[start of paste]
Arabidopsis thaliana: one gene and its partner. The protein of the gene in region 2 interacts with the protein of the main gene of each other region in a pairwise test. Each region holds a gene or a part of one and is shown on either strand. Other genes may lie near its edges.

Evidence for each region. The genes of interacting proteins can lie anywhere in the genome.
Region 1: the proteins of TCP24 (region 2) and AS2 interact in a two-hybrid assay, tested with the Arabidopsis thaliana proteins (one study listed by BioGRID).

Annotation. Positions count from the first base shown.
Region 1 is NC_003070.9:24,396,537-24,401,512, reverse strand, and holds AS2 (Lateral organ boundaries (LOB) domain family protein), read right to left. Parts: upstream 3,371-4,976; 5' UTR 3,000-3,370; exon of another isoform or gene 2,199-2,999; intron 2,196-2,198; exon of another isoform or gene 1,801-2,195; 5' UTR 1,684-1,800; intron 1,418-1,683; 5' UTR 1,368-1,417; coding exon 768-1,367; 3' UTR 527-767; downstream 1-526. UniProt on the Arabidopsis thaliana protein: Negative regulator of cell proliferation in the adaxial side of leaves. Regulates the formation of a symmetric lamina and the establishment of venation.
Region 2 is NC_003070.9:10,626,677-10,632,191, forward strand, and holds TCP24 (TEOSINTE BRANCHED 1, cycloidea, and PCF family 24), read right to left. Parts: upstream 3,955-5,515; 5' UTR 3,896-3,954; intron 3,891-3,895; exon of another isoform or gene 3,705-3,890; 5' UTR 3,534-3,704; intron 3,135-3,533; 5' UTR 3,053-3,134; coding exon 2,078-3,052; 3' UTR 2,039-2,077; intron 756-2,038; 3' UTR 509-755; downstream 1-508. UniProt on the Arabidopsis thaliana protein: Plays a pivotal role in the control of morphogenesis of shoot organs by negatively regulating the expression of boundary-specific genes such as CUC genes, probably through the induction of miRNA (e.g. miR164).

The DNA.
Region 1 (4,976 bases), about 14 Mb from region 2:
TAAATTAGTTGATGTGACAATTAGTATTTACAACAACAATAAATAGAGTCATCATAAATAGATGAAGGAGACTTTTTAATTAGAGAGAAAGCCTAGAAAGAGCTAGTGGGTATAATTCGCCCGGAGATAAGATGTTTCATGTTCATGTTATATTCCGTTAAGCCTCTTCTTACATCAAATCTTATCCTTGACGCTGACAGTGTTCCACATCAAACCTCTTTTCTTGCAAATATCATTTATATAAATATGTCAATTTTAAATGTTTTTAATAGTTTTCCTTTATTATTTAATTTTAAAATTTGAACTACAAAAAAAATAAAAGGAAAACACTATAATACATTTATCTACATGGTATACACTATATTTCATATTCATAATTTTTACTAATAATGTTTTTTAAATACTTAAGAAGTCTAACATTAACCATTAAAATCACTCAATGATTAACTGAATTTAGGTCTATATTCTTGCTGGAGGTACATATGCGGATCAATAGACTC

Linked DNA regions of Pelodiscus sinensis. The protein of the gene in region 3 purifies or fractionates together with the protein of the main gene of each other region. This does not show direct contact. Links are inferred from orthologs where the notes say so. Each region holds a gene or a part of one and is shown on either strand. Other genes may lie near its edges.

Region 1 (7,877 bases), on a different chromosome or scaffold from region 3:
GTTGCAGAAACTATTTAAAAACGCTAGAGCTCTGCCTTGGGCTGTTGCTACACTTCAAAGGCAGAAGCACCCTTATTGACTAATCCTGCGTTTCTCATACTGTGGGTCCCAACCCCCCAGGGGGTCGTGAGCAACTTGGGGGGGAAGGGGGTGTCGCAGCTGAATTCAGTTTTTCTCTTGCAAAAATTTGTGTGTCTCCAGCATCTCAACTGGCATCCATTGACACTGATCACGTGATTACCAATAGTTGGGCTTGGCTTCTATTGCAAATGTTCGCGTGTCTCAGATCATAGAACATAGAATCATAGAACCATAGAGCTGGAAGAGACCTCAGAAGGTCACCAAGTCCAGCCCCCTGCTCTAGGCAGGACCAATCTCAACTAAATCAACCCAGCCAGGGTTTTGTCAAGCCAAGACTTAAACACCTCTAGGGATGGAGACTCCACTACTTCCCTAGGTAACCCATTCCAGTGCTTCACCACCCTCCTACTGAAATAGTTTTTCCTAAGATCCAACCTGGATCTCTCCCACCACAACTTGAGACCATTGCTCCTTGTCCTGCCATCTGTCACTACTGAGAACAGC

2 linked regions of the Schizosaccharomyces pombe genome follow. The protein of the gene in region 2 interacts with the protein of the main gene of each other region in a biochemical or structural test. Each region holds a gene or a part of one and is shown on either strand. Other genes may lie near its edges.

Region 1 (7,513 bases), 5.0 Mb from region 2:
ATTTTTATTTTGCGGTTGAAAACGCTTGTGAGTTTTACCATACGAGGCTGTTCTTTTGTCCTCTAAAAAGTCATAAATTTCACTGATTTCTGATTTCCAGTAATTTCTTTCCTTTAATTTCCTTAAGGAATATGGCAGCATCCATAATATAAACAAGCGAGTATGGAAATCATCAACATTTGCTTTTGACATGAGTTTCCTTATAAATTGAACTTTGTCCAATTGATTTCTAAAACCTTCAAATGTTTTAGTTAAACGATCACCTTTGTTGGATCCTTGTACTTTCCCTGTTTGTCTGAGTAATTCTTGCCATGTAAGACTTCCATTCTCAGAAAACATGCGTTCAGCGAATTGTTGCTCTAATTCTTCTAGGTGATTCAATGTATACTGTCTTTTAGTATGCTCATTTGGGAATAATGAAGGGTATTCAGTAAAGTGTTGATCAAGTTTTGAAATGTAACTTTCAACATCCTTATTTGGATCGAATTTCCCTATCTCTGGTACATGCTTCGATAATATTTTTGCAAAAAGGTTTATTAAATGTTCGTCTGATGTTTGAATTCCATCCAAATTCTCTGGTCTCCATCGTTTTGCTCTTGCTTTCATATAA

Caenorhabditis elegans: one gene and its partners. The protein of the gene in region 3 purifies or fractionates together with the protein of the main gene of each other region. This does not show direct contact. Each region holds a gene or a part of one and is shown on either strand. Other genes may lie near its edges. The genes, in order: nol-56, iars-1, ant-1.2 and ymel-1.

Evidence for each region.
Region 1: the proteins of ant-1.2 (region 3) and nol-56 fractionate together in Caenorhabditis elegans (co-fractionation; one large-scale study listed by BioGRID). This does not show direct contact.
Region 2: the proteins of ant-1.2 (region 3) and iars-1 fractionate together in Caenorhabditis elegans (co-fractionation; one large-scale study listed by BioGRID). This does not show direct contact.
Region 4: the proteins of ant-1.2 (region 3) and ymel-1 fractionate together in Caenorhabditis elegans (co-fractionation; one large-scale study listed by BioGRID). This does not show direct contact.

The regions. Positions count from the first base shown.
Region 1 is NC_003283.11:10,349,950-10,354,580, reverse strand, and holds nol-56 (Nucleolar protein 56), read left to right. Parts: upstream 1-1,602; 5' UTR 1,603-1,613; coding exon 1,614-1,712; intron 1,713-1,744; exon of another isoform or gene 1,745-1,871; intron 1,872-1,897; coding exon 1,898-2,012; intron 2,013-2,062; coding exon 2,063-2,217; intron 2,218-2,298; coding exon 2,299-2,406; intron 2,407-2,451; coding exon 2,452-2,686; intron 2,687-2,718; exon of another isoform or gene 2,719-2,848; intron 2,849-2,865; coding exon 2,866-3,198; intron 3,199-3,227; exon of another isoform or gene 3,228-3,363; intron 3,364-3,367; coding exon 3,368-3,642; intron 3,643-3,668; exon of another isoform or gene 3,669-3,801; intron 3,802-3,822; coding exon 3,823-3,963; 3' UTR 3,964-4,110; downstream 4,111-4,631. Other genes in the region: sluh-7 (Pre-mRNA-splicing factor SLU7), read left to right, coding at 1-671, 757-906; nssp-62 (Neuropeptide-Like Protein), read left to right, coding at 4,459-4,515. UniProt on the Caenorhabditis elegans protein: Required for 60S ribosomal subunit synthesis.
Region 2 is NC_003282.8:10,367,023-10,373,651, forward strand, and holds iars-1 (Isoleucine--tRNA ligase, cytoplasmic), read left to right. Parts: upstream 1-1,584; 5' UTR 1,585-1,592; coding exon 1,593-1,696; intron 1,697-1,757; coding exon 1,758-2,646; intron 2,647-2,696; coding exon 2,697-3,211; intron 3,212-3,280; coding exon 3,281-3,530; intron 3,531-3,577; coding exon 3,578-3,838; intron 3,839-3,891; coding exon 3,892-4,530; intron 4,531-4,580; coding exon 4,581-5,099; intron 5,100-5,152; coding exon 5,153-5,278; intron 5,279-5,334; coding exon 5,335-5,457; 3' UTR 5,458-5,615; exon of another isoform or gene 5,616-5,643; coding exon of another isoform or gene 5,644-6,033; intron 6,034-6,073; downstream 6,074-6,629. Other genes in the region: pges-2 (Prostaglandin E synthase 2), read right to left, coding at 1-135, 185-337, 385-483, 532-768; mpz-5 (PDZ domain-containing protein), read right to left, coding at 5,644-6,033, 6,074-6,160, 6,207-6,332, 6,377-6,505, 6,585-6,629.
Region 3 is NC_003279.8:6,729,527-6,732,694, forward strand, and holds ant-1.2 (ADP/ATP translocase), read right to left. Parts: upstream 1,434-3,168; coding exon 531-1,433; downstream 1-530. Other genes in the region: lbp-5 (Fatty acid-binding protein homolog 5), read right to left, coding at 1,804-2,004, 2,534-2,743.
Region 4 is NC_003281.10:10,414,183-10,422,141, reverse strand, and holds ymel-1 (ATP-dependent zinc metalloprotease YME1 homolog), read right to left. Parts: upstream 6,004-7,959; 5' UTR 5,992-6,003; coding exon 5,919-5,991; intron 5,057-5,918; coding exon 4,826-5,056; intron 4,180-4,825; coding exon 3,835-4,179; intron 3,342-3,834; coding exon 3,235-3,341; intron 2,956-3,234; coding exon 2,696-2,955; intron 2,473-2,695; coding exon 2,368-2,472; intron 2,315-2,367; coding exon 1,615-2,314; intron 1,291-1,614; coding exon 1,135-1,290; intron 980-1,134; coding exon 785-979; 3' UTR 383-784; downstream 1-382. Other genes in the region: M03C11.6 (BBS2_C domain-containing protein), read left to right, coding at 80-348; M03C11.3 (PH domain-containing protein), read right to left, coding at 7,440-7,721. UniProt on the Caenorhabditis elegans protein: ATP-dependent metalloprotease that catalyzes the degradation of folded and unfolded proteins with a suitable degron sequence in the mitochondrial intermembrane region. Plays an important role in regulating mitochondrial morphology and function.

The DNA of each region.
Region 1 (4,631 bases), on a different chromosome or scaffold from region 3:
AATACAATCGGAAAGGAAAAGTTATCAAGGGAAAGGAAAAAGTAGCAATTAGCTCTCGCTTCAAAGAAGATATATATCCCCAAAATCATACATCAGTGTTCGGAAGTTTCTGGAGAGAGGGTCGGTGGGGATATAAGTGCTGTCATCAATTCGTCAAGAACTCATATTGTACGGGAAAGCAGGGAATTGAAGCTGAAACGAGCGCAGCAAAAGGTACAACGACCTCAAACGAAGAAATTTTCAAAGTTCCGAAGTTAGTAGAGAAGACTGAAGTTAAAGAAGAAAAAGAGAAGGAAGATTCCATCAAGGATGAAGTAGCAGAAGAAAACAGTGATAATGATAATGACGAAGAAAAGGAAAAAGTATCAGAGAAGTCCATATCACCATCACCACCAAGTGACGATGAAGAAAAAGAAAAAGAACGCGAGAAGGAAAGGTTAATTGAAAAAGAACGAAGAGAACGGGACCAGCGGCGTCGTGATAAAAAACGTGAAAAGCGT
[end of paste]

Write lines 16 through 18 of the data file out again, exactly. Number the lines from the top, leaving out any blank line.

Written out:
Caenorhabditis elegans: one gene and its partners. The protein of the gene in region 3 purifies or fractionates together with the protein of the main gene of each other region. This does not show direct contact. Each region holds a gene or a part of one and is shown on either strand. Other genes may lie near its edges. The genes, in order: nol-56, iars-1, ant-1.2 and ymel-1.

Evidence for each region.
Region 1: the proteins of ant-1.2 (region 3) and nol-56 fractionate together in Caenorhabditis elegans (co-fractionation; one large-scale study listed by BioGRID). This does not show direct contact.